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other of his early works, bear the name of Francis. At Liverpool he attended Dr. Vose's lectures on anatomy, and had access to Allerton and the collections of Roscoe, whose advice that ‘the Greek statue is nature in the abstract’ appears to have permanently influenced his art. Solomon D'Aguilar, his wife and his daughters, Mrs. Lawrence, and Mrs. Robinson were also very kind to him. Mrs. Robinson devoted herself to improving his mind, and was a constant friend and correspondent till her death in 1829. Through the D'Aguilars Gibson was introduced to John Kemble, who sat to him for a small bust, the only one ever taken of the actor. In 1816 he commenced to exhibit at the Royal Academy, sending two busts (one of H. Park, esq.), and ‘Psyche borne by Zephyrs’ (this is called a drawing in Redgrave's ‘Dictionary,’ but it is catalogued among the sculpture, and it is recorded in his life that Flaxman, who did not know Gibson, placed it in a good light). His last work in Liverpool was a mantelpiece for Sir John Gladstone, the father of Mr. W. E. Gladstone.

Gibson came to London in 1817, with introductions to Christie, the auctioneer, and to Brougham. Christie introduced him to Watson Taylor, who commissioned the bust of Roscoe, now in the Liverpool Institution, and busts of all his family, from himself and his wife down to the baby, ‘a little thing with no shape at all.’ Busts of two Master Watson Taylors were exhibited in 1817, the artist's address being still given as Liverpool in the Royal Academy Catalogue. A bust of Watson Taylor was exhibited in 1819.

Gibson had dreamed that he was carried by an eagle to Rome, and to Rome he determined to go, ‘if he went there on foot.’ He went thither, taking his unfinished bust of Roscoe with him, but not before he had been introduced to Fuseli, West, Flaxman, Blake, and Chantrey. He arrived on 20 Oct. 1817 in Rome, where he was received by Canova in the most generous manner. ‘I am rich,’ said the famous sculptor, ‘I am anxious to be of use to you in your art as long as you stay in Rome.’ From Canova he received his first instruction in the art of sculpture, working in the Italian's studio, and afterwards under him in the academy of St. Luke's. He also received instruction from Thorwaldsen, then living at Rome. He was at once admitted to the intimate society of these eminent sculptors, and naturally formed a high estimate of the advantage to a sculptor of a residence in Rome as the artistic capital of the world. His first original work in Rome was a ‘Sleeping Shepherd,’ life size, and his first commission was for the group of ‘Mars and Cupid’ now at Chatsworth. So inexperienced was he at this time (1819) that he asked the Duke of Devonshire only 500l. for it, though it cost the artist 520l. before it was finished in marble. To the years 1821–2 belong the ‘Psyche and Zephyrs,’ executed for Sir George Beaumont (for which he more wisely asked 900l.), and a bas-relief of ‘Hero and Leander’ for the Duke of Devonshire. In 1824 he executed his figure of ‘Paris’ for Watson Taylor, and the ‘Sleeping Shepherd Boy’ for Lord George Cavendish. ‘Hylas and the Nymphs’ was ordered by Mr. Hyland in 1826, and transferred to Mr. Vernon, who left it to the nation. In the winter of the same year Sir Watkin Williams Wynn ordered the figure of ‘Cupid drawing his Bow,’ and in the following year the ‘Psyche and Zephyrs’ was at the Royal Academy, but Sir George Beaumont, who had ordered it, was dead. As Flaxman was also dead, and Chantrey rich and lazy, Gibson was again urged to go to London and ‘make his fortune,’ but he resolved to stay where he could do the best work without regard to fortune. He did not even visit England till 1844.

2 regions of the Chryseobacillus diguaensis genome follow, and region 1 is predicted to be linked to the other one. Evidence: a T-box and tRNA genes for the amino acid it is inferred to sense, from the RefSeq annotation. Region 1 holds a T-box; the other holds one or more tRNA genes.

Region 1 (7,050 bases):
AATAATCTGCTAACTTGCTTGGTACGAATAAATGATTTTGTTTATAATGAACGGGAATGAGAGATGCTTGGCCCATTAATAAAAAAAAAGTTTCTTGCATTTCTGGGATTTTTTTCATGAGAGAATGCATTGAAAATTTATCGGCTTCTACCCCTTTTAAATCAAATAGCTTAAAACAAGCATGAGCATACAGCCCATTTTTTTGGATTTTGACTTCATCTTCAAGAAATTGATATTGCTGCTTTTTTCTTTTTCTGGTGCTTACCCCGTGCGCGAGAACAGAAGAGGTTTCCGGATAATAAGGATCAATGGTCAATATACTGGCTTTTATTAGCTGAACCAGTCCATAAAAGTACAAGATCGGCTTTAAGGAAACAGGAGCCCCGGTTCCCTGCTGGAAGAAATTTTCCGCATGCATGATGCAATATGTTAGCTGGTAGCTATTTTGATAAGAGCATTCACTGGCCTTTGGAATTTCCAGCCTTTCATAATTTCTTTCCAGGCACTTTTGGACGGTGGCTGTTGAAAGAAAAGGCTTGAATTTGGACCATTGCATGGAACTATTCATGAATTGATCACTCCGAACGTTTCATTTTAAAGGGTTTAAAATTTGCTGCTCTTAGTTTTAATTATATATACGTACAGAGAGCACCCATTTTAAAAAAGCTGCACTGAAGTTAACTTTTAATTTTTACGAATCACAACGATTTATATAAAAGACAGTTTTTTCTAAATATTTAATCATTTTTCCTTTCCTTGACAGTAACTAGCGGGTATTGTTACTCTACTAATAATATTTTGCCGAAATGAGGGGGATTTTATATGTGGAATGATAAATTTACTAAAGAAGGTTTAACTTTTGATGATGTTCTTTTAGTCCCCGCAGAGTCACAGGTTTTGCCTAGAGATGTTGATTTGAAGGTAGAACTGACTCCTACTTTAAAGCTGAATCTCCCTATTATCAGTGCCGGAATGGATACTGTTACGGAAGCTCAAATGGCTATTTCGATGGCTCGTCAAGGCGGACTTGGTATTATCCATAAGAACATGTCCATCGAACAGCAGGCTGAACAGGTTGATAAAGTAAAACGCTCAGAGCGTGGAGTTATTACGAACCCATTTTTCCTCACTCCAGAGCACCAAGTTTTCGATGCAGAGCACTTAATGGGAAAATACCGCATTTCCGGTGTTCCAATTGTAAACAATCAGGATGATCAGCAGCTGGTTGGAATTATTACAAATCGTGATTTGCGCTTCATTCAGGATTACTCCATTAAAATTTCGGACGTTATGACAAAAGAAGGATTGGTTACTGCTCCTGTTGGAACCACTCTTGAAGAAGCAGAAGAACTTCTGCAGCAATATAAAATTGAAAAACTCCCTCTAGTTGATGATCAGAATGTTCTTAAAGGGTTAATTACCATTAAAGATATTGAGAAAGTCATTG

From 1827 to 1844 Gibson executed among other works a ‘Nymph untying her Sandal,’ for Lord Yarborough (exhibited 1831); a seated statue of Dudley North, his first portrait statue; ‘Cupid disguised as a Shepherd’ (exhibited 1837), for Sir John Johnstone, a very pretty figure, which was repeated eight times; ‘Cupid tormenting the Soul’ (exhibited 1839), for Lord Selsey, which he looked upon as one of his best works. He was persuaded that the god appeared to him and directed him to colour the statue. It was repeated for Mr. Yates and Mr. Holford, and the latter repetition was tinted. In 1833 he was elected an associate of the Royal Academy, and in 1838 a full member. In 1838 Mr. Henry Sandbach, with his wife, the granddaughter of William Roscoe, went to Rome. Mrs. Sandbach formed with him an elevating friendship, which lasted till her death in 1854. For her husband he executed his ‘Hunter and Dog,’ his most vigorous work ‘in the round,’ and ‘Aurora’ (exhibited 1847). For the ‘Hunter’ he had a very fine model ‘in the prime of youth,’ but in addition ‘went often to study the casts from the Elgin marbles.’

When Gibson came to London in 1844, he disapproved of the place inside the custom house at Liverpool, where it was proposed to place his colossal statue of Huskisson which was exhibited at the Royal Academy in that year. A previous statue of Huskisson in marble had been erected in the cemetery, and